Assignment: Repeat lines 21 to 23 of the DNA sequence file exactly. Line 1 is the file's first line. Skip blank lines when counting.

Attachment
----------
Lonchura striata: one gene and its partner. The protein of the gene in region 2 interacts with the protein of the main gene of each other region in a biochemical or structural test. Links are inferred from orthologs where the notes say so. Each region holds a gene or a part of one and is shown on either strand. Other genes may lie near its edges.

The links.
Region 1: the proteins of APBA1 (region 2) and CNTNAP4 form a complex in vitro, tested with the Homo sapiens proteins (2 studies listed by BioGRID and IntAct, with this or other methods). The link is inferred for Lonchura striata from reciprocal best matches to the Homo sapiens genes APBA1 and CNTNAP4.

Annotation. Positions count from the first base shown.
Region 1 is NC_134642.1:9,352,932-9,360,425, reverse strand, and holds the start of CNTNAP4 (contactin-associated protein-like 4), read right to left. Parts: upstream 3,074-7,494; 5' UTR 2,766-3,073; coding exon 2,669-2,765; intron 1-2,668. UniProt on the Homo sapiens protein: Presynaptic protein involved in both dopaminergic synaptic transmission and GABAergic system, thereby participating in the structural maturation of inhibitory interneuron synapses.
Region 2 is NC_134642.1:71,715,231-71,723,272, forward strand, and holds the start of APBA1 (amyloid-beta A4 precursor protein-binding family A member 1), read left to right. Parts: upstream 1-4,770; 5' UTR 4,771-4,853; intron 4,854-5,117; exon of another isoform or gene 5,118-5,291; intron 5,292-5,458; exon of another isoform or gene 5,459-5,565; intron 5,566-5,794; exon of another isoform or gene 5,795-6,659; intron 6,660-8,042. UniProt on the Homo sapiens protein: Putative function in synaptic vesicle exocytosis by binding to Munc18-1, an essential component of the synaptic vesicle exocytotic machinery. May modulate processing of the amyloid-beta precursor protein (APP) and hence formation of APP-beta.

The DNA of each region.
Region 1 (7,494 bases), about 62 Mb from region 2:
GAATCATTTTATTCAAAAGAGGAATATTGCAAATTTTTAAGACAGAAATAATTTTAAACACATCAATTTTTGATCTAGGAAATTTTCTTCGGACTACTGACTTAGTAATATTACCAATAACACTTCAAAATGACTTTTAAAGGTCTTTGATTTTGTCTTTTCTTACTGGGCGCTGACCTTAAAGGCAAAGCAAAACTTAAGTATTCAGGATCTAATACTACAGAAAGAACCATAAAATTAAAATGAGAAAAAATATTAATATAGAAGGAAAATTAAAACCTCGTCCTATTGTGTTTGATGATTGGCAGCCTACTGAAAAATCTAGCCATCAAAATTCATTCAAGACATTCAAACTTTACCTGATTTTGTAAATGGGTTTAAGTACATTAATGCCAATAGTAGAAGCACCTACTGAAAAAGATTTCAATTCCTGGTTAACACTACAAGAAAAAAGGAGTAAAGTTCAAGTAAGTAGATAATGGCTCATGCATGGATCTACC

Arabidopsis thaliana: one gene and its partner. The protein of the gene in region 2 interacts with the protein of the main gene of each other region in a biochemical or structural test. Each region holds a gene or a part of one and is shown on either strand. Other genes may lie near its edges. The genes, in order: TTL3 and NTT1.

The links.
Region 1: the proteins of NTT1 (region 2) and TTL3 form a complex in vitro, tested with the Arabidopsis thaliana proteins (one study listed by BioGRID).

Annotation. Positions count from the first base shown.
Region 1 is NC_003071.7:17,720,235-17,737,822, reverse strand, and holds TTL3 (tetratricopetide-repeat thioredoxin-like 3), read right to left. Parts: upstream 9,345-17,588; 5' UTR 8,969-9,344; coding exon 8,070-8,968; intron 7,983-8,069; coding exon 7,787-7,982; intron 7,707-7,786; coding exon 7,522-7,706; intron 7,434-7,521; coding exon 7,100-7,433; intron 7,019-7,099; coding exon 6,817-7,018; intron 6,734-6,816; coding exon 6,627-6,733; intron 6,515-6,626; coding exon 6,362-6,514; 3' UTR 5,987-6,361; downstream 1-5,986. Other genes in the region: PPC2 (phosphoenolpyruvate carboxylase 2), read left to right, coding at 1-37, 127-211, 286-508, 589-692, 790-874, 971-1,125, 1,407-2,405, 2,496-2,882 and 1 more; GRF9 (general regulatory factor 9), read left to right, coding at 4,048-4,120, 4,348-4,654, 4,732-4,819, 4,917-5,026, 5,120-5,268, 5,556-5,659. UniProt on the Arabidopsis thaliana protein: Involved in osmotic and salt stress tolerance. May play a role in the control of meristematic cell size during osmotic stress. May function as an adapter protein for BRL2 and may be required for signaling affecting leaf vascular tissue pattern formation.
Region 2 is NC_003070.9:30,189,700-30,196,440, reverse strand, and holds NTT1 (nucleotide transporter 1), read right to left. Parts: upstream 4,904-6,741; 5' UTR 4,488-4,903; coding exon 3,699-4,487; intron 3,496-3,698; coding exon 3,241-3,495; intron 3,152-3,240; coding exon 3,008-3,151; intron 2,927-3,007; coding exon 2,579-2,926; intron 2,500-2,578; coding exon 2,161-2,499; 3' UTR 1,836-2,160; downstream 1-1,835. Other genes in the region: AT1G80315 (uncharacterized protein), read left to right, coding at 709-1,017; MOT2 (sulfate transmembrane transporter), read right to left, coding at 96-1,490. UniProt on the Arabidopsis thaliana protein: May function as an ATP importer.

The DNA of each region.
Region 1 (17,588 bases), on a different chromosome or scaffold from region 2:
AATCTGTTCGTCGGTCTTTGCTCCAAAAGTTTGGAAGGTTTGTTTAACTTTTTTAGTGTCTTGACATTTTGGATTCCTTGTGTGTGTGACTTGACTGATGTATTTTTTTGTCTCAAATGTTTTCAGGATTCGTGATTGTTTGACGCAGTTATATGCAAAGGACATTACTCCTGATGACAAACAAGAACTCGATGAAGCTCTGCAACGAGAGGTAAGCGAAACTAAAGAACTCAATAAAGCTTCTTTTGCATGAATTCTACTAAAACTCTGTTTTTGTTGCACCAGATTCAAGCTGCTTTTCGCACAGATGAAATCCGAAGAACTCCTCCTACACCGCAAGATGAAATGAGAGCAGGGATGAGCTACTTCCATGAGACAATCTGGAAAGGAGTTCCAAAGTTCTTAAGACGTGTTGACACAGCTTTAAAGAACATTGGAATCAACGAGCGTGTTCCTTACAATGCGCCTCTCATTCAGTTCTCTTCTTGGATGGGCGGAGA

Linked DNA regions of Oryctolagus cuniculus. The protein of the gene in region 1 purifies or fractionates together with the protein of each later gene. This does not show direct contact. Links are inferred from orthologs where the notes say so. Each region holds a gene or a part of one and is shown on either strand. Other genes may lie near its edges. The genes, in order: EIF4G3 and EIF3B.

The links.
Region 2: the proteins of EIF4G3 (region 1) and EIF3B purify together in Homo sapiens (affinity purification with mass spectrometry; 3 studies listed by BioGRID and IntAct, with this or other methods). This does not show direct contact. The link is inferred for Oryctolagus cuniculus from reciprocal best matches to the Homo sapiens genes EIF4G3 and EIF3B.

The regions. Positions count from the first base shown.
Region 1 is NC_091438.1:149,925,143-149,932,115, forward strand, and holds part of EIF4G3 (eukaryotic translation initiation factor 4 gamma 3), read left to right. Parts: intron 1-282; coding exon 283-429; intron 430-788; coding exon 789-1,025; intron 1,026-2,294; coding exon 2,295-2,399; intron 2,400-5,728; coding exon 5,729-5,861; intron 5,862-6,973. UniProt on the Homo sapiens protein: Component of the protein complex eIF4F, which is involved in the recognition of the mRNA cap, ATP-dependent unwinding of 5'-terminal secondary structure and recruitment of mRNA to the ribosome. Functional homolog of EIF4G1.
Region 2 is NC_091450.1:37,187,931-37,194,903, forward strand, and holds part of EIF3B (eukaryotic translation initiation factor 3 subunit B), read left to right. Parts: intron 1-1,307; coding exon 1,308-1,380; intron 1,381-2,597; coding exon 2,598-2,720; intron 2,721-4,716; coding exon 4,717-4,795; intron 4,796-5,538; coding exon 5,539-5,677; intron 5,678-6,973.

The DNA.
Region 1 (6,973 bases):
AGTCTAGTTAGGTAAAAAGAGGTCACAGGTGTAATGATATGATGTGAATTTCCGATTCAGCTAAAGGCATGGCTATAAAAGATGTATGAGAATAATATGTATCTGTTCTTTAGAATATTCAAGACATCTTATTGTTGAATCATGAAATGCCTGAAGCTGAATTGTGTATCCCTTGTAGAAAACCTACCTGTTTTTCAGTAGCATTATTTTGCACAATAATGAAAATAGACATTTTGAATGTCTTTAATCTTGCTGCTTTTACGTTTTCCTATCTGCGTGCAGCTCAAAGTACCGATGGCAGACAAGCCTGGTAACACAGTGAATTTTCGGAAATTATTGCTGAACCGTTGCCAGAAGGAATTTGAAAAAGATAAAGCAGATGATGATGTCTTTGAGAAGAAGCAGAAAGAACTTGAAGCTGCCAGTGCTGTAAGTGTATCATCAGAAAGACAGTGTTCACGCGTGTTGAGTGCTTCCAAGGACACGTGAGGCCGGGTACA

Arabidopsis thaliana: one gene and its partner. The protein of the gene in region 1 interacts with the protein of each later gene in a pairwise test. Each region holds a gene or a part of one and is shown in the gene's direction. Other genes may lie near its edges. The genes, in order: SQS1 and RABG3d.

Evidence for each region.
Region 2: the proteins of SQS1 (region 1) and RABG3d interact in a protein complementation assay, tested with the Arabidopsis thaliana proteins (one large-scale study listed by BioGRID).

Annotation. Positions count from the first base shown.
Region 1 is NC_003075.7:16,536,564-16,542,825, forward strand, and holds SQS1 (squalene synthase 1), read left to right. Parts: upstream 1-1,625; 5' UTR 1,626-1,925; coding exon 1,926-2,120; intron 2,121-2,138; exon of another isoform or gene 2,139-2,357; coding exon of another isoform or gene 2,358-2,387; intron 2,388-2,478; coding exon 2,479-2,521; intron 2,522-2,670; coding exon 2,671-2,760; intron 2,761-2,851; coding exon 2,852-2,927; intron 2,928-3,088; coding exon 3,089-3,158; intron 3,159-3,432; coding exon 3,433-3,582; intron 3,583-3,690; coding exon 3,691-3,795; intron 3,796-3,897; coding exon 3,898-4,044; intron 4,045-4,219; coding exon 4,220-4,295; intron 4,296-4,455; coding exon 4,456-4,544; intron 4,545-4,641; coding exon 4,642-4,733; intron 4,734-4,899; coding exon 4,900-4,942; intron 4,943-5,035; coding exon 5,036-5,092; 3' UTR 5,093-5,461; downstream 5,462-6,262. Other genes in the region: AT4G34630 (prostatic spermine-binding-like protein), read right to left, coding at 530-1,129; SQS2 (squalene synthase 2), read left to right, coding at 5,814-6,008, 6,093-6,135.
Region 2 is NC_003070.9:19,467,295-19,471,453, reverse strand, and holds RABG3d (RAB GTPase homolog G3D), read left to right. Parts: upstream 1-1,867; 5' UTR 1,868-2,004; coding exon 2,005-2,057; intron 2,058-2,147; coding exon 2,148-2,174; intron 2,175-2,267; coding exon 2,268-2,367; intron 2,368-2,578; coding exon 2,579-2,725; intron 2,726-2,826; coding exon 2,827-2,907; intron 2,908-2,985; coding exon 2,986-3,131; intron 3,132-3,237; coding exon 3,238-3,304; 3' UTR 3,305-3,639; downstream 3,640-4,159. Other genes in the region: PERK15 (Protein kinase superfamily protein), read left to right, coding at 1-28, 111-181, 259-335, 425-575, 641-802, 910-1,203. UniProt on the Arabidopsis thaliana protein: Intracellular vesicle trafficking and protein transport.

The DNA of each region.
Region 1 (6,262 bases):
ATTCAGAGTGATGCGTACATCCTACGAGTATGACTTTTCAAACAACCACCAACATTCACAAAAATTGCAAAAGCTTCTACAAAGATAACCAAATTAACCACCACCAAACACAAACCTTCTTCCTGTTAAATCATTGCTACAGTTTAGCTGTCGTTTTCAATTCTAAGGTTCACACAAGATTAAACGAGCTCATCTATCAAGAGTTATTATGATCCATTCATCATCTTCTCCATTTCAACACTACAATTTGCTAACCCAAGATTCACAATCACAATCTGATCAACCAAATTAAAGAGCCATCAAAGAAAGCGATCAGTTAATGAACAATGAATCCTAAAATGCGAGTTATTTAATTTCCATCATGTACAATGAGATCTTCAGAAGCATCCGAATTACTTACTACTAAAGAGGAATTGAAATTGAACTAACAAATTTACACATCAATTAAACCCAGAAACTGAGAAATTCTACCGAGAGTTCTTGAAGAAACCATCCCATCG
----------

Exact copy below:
Region 2: the proteins of EIF4G3 (region 1) and EIF3B purify together in Homo sapiens (affinity purification with mass spectrometry; 3 studies listed by BioGRID and IntAct, with this or other methods). This does not show direct contact. The link is inferred for Oryctolagus cuniculus from reciprocal best matches to the Homo sapiens genes EIF4G3 and EIF3B.

The regions. Positions count from the first base shown.
Region 1 is NC_091438.1:149,925,143-149,932,115, forward strand, and holds part of EIF4G3 (eukaryotic translation initiation factor 4 gamma 3), read left to right. Parts: intron 1-282; coding exon 283-429; intron 430-788; coding exon 789-1,025; intron 1,026-2,294; coding exon 2,295-2,399; intron 2,400-5,728; coding exon 5,729-5,861; intron 5,862-6,973. UniProt on the Homo sapiens protein: Component of the protein complex eIF4F, which is involved in the recognition of the mRNA cap, ATP-dependent unwinding of 5'-terminal secondary structure and recruitment of mRNA to the ribosome. Functional homolog of EIF4G1.